This page features current news and views from Skye and elsewhere. It will also provide an opportunity for others working locally to report research and results.
Shieldaig Community and the RSPB have applied to the RBS Community Force Awards for funding towards a programme of projects that involves developing and producing white-tailed eagle education materials, employing an education officer, training community volunteers to monitor white-tailed eagles and developing resources for community members, tourists and volunteers to help them understand and enjoy these magnificent birds. The resources will be available across Wester Ross and Skye. You can help make these projects happen by visiting the following link and voting for this project at http://communityforce.rbs.co.uk/project/951. Voting is open now so please take a look at the web page and give your support. Each person can have three votes. The project with the most votes in each area will be awarded funding up to a maximum of £6,000.
As with the 2010 Skye corncrake survey, this year’s survey benefited greatly from reports we received through Skye Birds. We know that corncrakes prefer to breed on land which is actively crofted but having information on how long they stay in a particular area, and having some idea of their calling patterns can tell us quite a lot about suitable habitat on Skye and possible breeding attempts. Between late April and August we received records of calling males from 40 different locations on Skye and 1 from Lochalsh. However, due to wet and windy weather conditions at the end of May, only 23 different calling locations were counted during the official survey. The maximum number of calling males counted on a single night was 16.
Shelagh Parlane, RSPB Isle of Skye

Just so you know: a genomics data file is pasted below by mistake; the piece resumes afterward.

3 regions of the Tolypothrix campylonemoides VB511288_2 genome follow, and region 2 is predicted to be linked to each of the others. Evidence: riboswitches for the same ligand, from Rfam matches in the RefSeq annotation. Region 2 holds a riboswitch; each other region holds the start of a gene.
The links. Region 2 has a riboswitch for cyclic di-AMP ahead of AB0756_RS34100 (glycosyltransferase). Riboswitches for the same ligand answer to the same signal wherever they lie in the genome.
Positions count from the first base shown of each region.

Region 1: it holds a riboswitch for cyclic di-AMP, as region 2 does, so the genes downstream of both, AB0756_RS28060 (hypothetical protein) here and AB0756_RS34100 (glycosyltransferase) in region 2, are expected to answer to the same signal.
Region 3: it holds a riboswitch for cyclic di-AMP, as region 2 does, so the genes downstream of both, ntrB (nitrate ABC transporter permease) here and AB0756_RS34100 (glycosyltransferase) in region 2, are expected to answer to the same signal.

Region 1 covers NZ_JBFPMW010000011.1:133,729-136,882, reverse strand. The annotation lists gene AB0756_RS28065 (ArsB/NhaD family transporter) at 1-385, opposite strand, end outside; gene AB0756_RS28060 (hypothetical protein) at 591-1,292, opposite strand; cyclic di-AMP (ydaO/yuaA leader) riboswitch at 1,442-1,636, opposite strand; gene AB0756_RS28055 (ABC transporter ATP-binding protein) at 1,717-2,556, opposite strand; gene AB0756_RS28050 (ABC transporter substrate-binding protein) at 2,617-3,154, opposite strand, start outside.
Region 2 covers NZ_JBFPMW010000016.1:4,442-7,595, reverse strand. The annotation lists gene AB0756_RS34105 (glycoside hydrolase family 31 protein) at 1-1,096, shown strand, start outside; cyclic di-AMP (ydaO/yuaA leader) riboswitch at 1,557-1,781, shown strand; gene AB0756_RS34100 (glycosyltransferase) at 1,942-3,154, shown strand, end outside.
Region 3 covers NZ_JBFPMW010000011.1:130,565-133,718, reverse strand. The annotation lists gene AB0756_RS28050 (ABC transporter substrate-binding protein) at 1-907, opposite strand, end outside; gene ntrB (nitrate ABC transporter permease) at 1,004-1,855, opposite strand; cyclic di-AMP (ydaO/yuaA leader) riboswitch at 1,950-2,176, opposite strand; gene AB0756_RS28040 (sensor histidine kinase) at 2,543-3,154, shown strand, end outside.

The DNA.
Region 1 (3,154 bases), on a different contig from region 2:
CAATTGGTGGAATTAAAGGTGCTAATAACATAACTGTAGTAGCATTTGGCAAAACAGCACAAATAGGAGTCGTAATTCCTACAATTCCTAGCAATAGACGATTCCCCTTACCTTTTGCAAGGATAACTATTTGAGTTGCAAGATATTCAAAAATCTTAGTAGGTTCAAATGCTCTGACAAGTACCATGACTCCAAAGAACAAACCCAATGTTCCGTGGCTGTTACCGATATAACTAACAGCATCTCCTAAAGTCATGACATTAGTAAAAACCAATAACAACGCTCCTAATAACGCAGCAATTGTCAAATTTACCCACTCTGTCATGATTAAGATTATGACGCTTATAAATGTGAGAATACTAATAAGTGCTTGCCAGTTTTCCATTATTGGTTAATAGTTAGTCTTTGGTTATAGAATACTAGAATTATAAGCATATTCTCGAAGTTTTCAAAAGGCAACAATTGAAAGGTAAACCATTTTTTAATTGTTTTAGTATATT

This is an exciting time for birding with thousands of birds migrating south from their breeding grounds. During good weather with high pressure systems many of these birds simply overfly Skye, or are offshore and we never see them. Our recent weather systems have brought a steady trickle of interestings waders and wildfowl and a general pattern has emerged on this part of the west coast that birds will hang around for a few days before moving on, and there is an opportunity to see them. This was the case yesterday when Martin Benson and I popped over on the Mallaig ferry to see the Buff-breasted Sandpiper at Traigh. This has amazingly turned up in the same field where one was found by Stephen MacDonald on the same date - 8th September, in 2005 - at that time only the 2nd record for the Highland recording area. 'Patch' watching has its rewards. Though we seem to have missed out on to-day's gale it has already brought in a number of rarities further south and this is certainly a time to check out for anything unusual and to have a special look along our shores, lochs and flooded fields. Bad weather may not always be good for birds, but it can be good for birding.